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Choose The Right Parts Cleaning Media


Experts discuss the different factors to consider when determining which media is most effective at cleaning race parts.

By Andy Heintzelman

After purchasing new parts cleaning equipment, the next step is to determine which cleaning media to use. First, refer to the equipment manufacturers for their recommendations. But in the meantime, our industry sources offered some advice about proper selection.

Harmful cleaning solutions may have been prominent decades ago, but Tracy Tatu from Blast-It-All in Salisbury, North Carolina, noted that today most media itself isn’t hazardous. “It’s all based on what you’re blasting, not what you’re blasting with,” he said. For example, those cleaning rare metals used in aircraft or aerospace, “That’s when you need to deal with somebody like Safety-Kleen (for disposal).”

As for media supply, Blast-It-All recommends one of its distributors from a national network, a list of which is available on its website (www.blast-it-all.com). Big-box stores, too, are getting involved in supplying media, and Tatu knows of customers who have had it shipped to their door from Lowes.com.

He noted that with “aluminum everything” in today’s race cars, soda and plastics are popular media—the latter lasting much longer, but both quickly consumed.

Grit-sized shredded plastic, shot in a very fine blast at pressures of 40 psi or lower, is also “gentle but aggressive enough to remove carbon deposits,” Tatu said.

Talk to a reputable manufacturer before making a choice in cleaning equipment, advised Dr. Andreas Reger of Dürr Ecoclean Inc., a German manufacturer of cleaning equipment, systems and media with a US location in Southfield, Michigan. “Compared to automotive OEMs, race shops are usually lower-volume but high-value operations. The quality requirements are extremely high and, therefore, my recommendation would be to focus on the quality and performance of the machine first.”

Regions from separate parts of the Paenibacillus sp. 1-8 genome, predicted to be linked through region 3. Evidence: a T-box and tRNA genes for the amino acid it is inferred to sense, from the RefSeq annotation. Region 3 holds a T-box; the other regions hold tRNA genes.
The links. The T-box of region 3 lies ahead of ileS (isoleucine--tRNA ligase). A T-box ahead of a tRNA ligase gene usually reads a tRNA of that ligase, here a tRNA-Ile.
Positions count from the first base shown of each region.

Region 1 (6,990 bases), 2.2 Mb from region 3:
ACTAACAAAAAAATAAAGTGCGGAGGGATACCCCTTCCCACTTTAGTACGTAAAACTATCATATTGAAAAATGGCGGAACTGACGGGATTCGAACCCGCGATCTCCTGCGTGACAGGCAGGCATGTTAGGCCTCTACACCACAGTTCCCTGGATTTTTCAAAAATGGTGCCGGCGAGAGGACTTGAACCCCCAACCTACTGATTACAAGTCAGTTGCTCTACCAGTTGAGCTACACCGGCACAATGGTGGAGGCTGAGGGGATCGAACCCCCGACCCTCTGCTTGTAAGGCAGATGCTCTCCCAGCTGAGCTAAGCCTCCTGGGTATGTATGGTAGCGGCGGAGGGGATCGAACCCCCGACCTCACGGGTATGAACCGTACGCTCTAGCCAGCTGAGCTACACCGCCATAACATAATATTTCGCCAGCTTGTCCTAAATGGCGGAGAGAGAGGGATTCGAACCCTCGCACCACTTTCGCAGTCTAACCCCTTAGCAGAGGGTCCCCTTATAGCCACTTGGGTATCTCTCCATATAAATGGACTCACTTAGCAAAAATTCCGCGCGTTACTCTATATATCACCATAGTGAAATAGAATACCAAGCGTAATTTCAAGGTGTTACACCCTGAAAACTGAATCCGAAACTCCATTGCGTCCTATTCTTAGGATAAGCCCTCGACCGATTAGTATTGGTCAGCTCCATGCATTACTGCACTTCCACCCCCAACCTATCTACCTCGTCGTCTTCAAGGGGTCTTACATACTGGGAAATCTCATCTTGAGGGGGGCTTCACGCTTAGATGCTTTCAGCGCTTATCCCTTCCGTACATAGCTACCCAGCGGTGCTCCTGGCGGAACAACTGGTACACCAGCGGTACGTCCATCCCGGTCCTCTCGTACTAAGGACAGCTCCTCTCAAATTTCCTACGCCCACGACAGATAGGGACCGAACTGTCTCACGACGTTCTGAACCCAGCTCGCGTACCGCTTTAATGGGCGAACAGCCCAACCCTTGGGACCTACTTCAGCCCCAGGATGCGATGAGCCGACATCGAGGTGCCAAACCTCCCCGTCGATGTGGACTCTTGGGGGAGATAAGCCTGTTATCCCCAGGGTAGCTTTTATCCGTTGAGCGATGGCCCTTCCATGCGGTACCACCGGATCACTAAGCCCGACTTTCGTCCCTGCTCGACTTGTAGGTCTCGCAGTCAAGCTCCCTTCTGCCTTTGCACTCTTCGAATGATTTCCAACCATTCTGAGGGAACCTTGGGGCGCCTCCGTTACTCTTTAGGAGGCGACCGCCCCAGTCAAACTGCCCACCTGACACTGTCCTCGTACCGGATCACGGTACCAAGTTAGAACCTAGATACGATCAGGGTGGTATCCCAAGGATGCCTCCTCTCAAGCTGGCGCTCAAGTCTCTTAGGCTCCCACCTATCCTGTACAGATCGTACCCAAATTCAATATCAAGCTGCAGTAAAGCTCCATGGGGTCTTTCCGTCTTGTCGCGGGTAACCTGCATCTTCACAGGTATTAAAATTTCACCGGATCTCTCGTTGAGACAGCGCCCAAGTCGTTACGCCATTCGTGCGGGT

He said even the option of solvent or aqueous-based cleaning depends on the product, manufacturing process, purpose of the cleaning operation and contamination of the parts. “The US market in general is very much focused on aqueous cleaning, although in many cases solvent cleaning is the correct technical solution for their contamination problem,” he said.

Additional factors to consider are throughput, cost of cleaning media, cost of energy, spare parts availability, maintenance requirements and environmental concerns.

Mark Oryszczak from Giant Finishing of Wood Dale, Illinois, found a simple way to convey the non-toxicity of the cleaning media it uses in its vibratory machines. “Around here we have used the used media as landscaping material. After all, it is just clay and abrasives in preformed shapes,” he said. “Otherwise, just throw it in the dumpster.”

Cleaning Media Supplies

Determining which media to use when cleaning parts can be determined by type of product to be cleaned, manufacturing process, purpose of the cleaning operation and contamination of the parts. Additional factors to consider are throughput, cost of cleaning media, cost of energy, spare parts availability, maintenance requirements and environmental concerns.


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